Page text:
At the Teach Them To Fish Foundation, we built our first primary school for 380 orphaned and disadvantaged children who did not have a school to attend and save young girls at risk of human trafficking at Prey Phghues Village in Battambang Province, in rural Cambodia. We inspected the site location to ensure it met our criteria for capital investment. In November 2007, we held our groundbreaking ceremony. The contractor laid the foundation, purchased the building materials, and constructed the school building from November to March. In March 2008, we held our opening ceremony, and we officially opened the school for classes. At the opening ceremony, we turned ownership of the school over to the villagers. Through the Provincial Governor, the Ministry of Education, as authorized by the King of Cambodia, issued a gold medal to Mr. Chase Sizemore, our founder and Chairman of the Board of Trustees. Thus, we began our first path of Building Schools in Cambodia.
We began our second path of ending child hunger and providing disaster relief for children in natural disasters due to an unforeseen incident in July 2008.
In 2008, due to geopolitical issues and the global financial crisis, oil prices soared to $150 a barrel, hurting developing countries the most. As a result, fertilizers and other oil-based products increased in developing countries, including the cost of rice. Rice increased from $300 to nearly $1,000 a metric ton. Thus, families in our schools could not purchase rice and feed their children. Their children were starving.
Chase Sizemore, our Board of Trustee member, flew to Cambodia to deliver an emergency shipment of food, textbooks, school supplies, clothing, and other supplies for the children at Prey Phghues Primary School in rural Cambodia. However, during the Cambodian national elections and because of a dispute between Cambodia and Thailand, Chase diverted his trip due to security concerns and laid over in Ho Chi Minh City (“HCMC”).
While in HCMC, Chase read an article in the VietNam News newspaper. The article described the tragic death of three young boys, aged 11, 12, and 14, who stepped on an American war-era landmine and died in Quang Tri Province nearly 40 years after the war.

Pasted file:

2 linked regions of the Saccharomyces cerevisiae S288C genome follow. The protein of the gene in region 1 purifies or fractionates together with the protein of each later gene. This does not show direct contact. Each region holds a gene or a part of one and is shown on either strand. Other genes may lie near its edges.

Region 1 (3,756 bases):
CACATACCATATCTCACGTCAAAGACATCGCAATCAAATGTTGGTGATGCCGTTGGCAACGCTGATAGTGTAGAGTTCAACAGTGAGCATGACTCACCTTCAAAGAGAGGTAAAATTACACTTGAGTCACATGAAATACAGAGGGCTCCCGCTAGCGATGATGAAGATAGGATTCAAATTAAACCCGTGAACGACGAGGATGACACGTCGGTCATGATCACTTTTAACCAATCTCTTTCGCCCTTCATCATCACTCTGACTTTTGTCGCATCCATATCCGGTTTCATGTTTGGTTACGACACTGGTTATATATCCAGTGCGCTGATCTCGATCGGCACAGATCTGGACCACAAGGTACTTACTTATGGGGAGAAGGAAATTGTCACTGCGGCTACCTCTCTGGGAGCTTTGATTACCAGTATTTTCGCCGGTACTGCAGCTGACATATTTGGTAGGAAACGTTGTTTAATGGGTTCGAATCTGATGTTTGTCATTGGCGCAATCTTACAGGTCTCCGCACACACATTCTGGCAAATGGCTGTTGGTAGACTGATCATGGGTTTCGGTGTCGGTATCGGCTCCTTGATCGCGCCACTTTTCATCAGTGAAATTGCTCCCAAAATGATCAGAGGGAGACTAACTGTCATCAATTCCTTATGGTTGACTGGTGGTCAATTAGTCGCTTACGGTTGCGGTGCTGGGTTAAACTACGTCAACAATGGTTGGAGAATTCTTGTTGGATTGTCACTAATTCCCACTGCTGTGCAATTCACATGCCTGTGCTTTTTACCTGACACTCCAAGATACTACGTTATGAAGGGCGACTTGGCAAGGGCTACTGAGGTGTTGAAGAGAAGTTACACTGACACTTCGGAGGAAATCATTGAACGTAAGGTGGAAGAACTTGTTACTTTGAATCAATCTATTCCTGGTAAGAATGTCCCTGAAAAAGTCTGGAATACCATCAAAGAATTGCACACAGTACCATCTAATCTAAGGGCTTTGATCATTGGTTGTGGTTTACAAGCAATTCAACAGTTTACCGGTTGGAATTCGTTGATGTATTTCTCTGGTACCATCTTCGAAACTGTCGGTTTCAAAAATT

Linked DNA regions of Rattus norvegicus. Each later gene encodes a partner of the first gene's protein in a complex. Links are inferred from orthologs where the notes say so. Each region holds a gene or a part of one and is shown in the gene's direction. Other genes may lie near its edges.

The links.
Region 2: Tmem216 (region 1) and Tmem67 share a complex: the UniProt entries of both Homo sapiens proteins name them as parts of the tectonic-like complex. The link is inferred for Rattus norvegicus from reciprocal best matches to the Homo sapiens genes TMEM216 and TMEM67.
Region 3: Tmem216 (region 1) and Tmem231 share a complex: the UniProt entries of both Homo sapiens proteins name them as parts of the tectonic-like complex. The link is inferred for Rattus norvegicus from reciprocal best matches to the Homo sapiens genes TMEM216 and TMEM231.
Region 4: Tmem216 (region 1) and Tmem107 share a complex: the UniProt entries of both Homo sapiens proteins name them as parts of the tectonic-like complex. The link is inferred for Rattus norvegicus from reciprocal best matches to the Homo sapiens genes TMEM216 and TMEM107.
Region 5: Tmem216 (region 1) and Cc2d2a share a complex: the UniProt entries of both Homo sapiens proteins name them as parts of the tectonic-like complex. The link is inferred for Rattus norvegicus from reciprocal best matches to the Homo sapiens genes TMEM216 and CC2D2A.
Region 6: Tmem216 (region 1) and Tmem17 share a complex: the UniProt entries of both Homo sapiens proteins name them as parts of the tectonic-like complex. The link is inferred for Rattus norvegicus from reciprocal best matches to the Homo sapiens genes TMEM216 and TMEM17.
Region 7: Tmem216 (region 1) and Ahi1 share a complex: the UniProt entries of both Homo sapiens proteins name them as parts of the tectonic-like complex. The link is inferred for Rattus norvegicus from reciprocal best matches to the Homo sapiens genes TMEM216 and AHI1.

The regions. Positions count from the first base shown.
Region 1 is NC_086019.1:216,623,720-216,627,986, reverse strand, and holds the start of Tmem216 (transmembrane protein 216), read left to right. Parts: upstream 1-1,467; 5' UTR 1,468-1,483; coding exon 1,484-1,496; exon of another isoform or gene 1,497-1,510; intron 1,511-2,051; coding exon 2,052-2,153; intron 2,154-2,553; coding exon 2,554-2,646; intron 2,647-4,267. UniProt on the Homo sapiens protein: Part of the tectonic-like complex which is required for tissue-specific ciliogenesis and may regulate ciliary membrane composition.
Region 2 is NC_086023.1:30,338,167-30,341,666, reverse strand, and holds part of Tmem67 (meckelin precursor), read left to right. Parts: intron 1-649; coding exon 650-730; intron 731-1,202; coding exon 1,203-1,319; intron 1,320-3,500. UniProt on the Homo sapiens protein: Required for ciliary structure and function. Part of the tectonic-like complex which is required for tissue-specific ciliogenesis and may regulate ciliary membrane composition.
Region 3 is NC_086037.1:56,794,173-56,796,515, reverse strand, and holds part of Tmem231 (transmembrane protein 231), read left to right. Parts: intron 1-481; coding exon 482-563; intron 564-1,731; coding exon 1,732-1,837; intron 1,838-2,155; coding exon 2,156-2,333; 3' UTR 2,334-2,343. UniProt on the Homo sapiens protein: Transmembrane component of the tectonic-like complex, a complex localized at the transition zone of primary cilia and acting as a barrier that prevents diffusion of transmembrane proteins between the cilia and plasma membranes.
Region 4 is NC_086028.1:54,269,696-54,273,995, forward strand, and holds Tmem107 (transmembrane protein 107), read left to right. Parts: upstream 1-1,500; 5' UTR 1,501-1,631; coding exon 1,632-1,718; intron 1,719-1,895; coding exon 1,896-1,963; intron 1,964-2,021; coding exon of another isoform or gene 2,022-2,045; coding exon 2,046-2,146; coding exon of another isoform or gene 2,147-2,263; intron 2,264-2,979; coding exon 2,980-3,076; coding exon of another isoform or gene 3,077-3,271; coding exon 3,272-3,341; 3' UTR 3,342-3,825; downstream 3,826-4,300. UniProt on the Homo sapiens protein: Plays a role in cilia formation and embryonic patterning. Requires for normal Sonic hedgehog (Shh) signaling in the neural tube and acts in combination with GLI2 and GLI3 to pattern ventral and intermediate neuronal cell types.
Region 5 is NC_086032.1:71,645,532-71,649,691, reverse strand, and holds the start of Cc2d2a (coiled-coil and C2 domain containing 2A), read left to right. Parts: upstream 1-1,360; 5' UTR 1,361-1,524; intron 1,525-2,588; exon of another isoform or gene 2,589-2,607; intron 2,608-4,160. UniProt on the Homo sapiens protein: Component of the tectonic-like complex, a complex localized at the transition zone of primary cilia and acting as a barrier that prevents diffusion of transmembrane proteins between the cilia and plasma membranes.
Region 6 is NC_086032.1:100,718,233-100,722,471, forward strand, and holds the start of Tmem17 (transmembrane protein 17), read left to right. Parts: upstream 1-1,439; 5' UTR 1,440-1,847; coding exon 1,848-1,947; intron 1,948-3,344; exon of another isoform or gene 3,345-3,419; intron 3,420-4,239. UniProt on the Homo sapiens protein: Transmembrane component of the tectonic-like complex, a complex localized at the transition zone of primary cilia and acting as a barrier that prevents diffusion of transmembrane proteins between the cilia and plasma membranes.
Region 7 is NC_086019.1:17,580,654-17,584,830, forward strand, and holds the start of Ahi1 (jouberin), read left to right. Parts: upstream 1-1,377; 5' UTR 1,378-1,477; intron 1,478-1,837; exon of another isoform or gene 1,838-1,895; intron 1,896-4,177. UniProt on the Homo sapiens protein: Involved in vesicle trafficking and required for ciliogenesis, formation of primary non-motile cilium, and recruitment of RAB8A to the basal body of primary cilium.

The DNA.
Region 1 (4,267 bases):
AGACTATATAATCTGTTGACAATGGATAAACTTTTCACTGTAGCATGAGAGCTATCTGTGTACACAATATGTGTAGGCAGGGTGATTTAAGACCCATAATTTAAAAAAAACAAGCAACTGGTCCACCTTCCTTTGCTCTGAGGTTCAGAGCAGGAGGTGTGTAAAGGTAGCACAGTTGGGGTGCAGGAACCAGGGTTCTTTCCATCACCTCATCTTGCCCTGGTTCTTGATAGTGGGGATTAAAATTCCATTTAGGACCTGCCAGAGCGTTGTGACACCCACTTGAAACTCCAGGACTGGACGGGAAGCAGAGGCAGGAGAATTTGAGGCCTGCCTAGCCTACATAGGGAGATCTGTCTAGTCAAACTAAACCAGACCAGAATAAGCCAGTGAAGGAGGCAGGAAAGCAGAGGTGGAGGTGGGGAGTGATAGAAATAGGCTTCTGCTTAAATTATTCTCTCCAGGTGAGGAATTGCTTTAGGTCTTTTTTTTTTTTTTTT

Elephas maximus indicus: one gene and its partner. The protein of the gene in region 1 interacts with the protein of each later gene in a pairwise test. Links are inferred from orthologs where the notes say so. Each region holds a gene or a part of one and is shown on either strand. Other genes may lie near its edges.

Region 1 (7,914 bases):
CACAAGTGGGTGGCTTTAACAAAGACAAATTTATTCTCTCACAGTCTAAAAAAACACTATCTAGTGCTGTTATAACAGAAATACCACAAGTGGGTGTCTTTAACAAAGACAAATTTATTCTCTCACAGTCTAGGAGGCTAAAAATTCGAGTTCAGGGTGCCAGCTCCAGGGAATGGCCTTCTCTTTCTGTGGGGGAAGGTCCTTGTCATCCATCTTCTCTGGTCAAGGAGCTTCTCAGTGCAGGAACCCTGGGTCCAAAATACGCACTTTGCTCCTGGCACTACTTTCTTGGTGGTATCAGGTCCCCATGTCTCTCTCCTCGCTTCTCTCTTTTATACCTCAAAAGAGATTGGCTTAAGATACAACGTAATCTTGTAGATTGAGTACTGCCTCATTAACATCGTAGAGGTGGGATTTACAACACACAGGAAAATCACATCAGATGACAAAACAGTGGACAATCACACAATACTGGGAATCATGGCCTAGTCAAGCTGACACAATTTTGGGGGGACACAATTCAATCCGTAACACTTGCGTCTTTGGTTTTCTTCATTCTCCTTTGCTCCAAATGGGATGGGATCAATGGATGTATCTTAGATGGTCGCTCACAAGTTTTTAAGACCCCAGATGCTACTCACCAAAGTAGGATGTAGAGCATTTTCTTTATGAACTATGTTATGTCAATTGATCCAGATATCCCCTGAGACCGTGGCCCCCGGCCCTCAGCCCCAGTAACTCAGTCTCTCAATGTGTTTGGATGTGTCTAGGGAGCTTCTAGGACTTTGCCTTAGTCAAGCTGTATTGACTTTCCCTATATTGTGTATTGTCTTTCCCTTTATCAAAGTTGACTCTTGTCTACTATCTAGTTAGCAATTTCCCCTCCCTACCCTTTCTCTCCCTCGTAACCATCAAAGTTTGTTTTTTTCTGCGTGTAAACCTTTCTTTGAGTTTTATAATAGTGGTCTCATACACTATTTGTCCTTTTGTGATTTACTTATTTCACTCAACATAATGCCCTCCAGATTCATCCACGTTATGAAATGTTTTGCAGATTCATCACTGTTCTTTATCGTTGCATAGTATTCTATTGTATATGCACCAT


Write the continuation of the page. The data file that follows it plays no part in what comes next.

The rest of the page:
After reading the article, Chase contacted the VietNam Newspaper, which connected him to the VietNam Department of Foreign Affairs. With the help of the Department of Foreign Affairs, Chase began to search for the parents of the boys who died and build a memorial primary school to honor the boys. Unfortunately, while Chase found the parents in the jungles of Quang-Tri Provence, we could not build a school to honor the boys. We did, however, learn practical field lessons that taught us about the particular need to end child hunger and children’s unique needs during natural disasters.
To learn more about how you can help us end child hunger and provide disaster relief for children who are victims of natural disasters, please click the above links and donate now.
Our third path of building schools in Uganda began in Hong Kong, SAR, China, when Chase, after completing his mission in Cambodia, flew to Hong Kong and he learned of the plight of the “Street Children” of Lusaka, Zambia, who suffered, through no fault of their own, as orphans after their parents died of aids. This tragedy immensely impacted Chase, especially when he learned that pedophiles physically and sexually abused these children, and the children often fell victim to human trafficking. Making matters worse, these children’s communities ostracized them and forced them to live on the streets. After conducting due diligence and receiving Chase’s reports, we determined that the tragedies in Lusaka were beyond our capacity to address. Chase then directed our attention to where we could maximize our skill set most effectively — building schools in rural Uganda for disadvantaged and orphaned children who did not have schools to attend while emphasizing the importance of educating girls at risk for trafficking.
We immediately searched for a suitable site to build our first primary school in rural Uganda. Among the many proposals received, we selected Kanyanga Village in Bukedea District, Uganda, on the East African Plateau, near Mt. Elgon, an extinct volcano on the Kenyan border.
We built our first school and held our opening ceremony on October 18, 2010. More than 500 children enrolled. To learn how to help disadvantaged and orphaned children who do not have a school to attend and save girls at risk for human trafficking in rural Uganda, read Building Schools in Uganda and donate now.
Today, the Teach Them To Fish Foundation continues its mission to help orphaned and disadvantaged children who do not have schools to attend and girls at risk of human trafficking by building schools in rural Cambodia and building schools in Uganda. We also assist children displaced during times of natural disasters by providing them with food, water, clothing, emergency medical supplies, and temporary schools. In addition, we work with the Pine Ridge Indian Reservation leaders in South Dakota to offer Native American children suicide prevention programs and educational support and pair students for advanced educational opportunities at St. Paul’s School in Concord, New Hampshire. At Pine Ridge Reservation, we provided textbooks, food, school supplies, clothing, and 4-wheel emergency vehicles, saving over 4,700 children from homelessness, physical abuse, and suicide.
Click on the following link to Get Involved with the Teach Them To Fish Foundation and join with us to make a meaningful global impact for these children, their villages, and future generations to come. Donate now. Thank you.
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